Why do Catholics kiss the pope’s ring? And why doesn’t he want them to?
Protocols evolve and changes can be confusing, especially when most people only meet a reigning monarch (or pope) once in their lives. As we have seen in the past few days, old habits die hard, even when the pope is trying to keep the receiving line moving. So while Pope Francis might not be a fan of hand and ring kissing, he is actually following the lead of John Paul II and Benedict XVI.
Before the Second Vatican Council, it was customary in most countries for both priests and laity to kiss a bishop’s ring upon greeting him as a sign of respect and obedience. But times change, and the gesture can also be seen as furthering clericalism and ties to temporal power. Both Pope Francis and Pope Benedict XVI before him have tried to discourage the practice when the pope is receiving visitors, and Francis was resistant to the practice when he was archbishop of Buenos Aires as well. According to the journalist Peter Seewald (in his book-length interview The Light of the World), Pope Benedict XVI actually abolished the tradition of kissing the pope’s hand, “though no one followed the new protocol.”
America’s Vatican correspondent, Gerard O’Connell, notes that when the cardinals came forward at the conclave that elected Pope Francis to express their obedience to him, he tried to stop them from kissing his hand or ring. He kissed the hands of cardinals from Vietnam and China, as a sign of respect for their witness in the face of religious persecution.
Both Pope Francis and Pope Benedict XVI before him have tried to discourage the practice of kissing the pope's ring or hand when the pope is receiving visitors.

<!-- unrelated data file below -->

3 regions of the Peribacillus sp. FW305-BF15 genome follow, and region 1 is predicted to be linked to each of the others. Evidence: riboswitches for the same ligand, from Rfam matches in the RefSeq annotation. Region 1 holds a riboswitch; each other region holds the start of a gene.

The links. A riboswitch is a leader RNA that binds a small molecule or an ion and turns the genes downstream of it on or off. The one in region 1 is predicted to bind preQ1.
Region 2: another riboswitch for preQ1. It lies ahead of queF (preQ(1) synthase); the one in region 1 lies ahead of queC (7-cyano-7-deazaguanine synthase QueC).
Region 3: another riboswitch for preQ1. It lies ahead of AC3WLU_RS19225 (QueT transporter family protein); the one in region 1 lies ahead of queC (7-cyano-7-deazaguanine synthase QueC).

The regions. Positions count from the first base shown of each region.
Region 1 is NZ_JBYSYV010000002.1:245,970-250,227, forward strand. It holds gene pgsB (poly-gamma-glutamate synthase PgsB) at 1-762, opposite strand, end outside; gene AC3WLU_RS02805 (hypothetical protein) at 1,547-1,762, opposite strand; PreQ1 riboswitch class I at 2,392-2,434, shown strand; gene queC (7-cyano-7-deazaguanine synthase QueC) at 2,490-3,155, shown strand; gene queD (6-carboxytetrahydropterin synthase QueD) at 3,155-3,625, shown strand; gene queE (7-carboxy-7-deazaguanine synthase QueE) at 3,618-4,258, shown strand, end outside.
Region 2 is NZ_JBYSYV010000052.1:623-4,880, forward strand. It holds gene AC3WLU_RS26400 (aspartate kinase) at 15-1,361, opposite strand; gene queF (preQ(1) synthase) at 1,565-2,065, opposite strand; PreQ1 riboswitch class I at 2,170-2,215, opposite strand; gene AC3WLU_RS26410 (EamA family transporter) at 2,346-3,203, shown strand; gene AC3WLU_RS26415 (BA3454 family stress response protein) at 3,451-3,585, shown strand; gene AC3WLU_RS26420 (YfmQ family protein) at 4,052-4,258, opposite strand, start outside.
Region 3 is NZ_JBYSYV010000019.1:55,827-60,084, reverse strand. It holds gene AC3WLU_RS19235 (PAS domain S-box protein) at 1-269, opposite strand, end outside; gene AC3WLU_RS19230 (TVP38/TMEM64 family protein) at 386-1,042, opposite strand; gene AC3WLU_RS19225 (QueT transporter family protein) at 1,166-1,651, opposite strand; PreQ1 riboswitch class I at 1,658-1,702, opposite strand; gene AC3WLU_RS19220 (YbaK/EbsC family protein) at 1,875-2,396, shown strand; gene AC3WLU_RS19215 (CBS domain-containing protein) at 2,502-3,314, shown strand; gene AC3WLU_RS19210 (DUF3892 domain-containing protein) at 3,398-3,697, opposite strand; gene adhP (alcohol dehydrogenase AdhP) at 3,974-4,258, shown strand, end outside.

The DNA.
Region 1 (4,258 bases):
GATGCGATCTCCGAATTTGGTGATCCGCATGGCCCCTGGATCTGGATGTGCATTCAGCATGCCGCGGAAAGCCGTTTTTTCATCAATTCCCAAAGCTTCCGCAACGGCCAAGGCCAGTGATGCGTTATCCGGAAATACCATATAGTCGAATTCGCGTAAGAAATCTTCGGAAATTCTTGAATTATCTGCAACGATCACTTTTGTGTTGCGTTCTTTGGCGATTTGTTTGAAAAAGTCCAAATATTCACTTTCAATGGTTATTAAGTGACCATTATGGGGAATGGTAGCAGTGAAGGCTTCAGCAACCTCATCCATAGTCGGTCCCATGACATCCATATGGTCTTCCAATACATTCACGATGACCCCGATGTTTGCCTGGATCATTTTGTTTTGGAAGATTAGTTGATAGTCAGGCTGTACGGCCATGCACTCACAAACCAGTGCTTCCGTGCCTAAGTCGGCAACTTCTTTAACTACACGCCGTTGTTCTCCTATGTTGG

Much of the reverence shown to the papal rings developed out of the tradition of “the fisherman’s ring” owned by the pope. At least as far back as the 1200s, the signet on the fisherman’s ring was used to seal papal documents. In that time, seals helped to verify that private documents had not been tampered with or opened in transit. With modern means of communication, this practice of sealing a document with wax and then pressing the signet into the wax has fallen out of use.
In keeping with this original and rather practical purpose, the ring of the fisherman was traditionally destroyed after the death of a pope. In the presence of other cardinals, the ring would be smashed with a ceremonial hammer. At the inauguration of the next pope, a new ring would be presented to the new pope.
Similar traditions and ceremonies were quite common in royal courts throughout Europe in the medieval period. Another common practice would have been the kissing of a monarch’s ring as a sign of respect for the office and power held by the monarch. This matches up with the tradition of kissing the pope’s hand and the fisherman’s ring. It also was not limited to the pope: Bishops also receive rings at their episcopal ordinations.
Kissing the pope’s hand isn’t the only monarchical tradition that found its way into papal protocols. A coronation ceremony was part of the installation of a new pope for many centuries.
But a big ring with a signet for sealing documents is a little impractical. Although Pope Benedict XVI had the practice of wearing the fisherman’s ring daily, that has not been the norm for some time. In other words, even when visitors go to kiss the pope’s hand, it most likely does not have the fisherman’s ring on it. Many popes have used a different ring more to their personal style for normal daily life. St. Pope Paul VI, for example, wore a ring day-to-day that commemorated Vatican II. Mr. O'Connell confirms that Pope Francis only wears the fisherman’s ring for certain ceremonies.
Kissing the pope’s hand isn’t the only monarchical tradition that found its way into papal protocols. A coronation ceremony was part of the installation of a new pope for many centuries. John Paul I and John Paul II abandoned this ceremony. Pope Benedict XVI went even further when he removed the tiara from the papal coat of arms.